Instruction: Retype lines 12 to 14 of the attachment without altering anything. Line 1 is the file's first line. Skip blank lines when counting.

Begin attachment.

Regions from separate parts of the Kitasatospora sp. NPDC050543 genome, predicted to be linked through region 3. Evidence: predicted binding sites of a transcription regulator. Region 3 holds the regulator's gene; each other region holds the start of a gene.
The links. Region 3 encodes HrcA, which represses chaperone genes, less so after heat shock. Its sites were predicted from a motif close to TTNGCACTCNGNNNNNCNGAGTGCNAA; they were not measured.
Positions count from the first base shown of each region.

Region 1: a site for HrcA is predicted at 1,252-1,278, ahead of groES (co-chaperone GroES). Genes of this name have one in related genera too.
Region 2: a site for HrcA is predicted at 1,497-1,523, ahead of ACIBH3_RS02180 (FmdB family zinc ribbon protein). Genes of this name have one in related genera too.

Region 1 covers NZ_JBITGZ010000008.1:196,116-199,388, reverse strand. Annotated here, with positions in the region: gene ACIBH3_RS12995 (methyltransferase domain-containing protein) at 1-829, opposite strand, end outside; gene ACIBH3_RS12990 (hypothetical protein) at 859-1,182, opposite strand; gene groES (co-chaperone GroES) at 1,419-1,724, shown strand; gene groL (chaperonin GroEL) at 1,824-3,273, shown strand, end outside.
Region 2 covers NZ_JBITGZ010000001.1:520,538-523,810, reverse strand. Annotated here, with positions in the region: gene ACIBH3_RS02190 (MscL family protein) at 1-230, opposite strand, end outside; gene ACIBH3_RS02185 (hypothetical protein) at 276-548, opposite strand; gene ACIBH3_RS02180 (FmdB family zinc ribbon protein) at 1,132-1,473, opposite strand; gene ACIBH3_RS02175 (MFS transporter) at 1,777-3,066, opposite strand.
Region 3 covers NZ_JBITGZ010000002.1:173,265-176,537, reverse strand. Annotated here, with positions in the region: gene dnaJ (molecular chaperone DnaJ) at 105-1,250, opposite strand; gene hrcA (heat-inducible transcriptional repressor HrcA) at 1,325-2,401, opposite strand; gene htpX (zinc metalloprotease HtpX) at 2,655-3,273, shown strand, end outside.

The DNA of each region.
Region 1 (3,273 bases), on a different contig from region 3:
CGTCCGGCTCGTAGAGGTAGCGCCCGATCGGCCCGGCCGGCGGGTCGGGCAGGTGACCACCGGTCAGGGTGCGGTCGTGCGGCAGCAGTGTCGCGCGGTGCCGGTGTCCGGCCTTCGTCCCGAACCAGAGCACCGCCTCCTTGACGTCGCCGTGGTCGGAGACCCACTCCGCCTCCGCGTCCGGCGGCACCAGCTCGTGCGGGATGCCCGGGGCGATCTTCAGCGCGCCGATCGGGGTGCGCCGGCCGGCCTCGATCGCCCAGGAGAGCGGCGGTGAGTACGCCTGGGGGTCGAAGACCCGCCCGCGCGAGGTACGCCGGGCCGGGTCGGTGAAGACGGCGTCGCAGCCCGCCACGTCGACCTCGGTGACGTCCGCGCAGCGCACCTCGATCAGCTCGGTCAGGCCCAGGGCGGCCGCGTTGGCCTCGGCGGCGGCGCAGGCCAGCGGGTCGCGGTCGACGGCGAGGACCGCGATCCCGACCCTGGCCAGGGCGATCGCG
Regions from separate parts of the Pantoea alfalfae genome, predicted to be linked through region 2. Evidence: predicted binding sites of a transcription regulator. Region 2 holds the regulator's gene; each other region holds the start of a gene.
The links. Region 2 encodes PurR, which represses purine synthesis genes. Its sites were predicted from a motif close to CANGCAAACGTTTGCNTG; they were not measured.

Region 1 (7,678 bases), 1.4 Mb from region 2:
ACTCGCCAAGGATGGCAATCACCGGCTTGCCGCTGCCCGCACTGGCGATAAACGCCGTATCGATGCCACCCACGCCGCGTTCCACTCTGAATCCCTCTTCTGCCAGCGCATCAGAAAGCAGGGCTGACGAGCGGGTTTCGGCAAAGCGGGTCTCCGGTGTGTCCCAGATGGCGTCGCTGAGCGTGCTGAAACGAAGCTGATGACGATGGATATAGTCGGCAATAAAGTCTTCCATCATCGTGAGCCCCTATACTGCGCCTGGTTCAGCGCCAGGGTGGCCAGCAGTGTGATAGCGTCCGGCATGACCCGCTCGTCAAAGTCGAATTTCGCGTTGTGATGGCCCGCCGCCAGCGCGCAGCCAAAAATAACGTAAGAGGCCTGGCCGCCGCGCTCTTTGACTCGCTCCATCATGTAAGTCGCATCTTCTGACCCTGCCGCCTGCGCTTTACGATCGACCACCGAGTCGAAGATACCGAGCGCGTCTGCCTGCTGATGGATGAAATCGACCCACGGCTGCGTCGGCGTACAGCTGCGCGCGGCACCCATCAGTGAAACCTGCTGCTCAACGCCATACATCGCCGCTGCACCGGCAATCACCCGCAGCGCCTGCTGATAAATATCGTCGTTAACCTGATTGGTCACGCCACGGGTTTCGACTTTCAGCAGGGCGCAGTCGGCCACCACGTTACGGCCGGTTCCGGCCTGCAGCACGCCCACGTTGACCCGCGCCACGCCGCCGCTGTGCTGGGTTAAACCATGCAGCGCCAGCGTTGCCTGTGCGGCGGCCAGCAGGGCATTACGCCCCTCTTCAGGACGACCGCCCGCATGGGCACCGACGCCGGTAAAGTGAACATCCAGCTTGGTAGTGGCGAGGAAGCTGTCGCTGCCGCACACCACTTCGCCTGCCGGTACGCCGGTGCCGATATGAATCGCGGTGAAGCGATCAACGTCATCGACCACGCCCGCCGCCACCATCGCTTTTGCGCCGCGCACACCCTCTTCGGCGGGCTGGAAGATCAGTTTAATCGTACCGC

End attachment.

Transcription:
Regions from separate parts of the Pantoea alfalfae genome, predicted to be linked through region 2. Evidence: predicted binding sites of a transcription regulator. Region 2 holds the regulator's gene; each other region holds the start of a gene.
The links. Region 2 encodes PurR, which represses purine synthesis genes. Its sites were predicted from a motif close to CANGCAAACGTTTGCNTG; they were not measured.

Region 1 (7,678 bases), 1.4 Mb from region 2: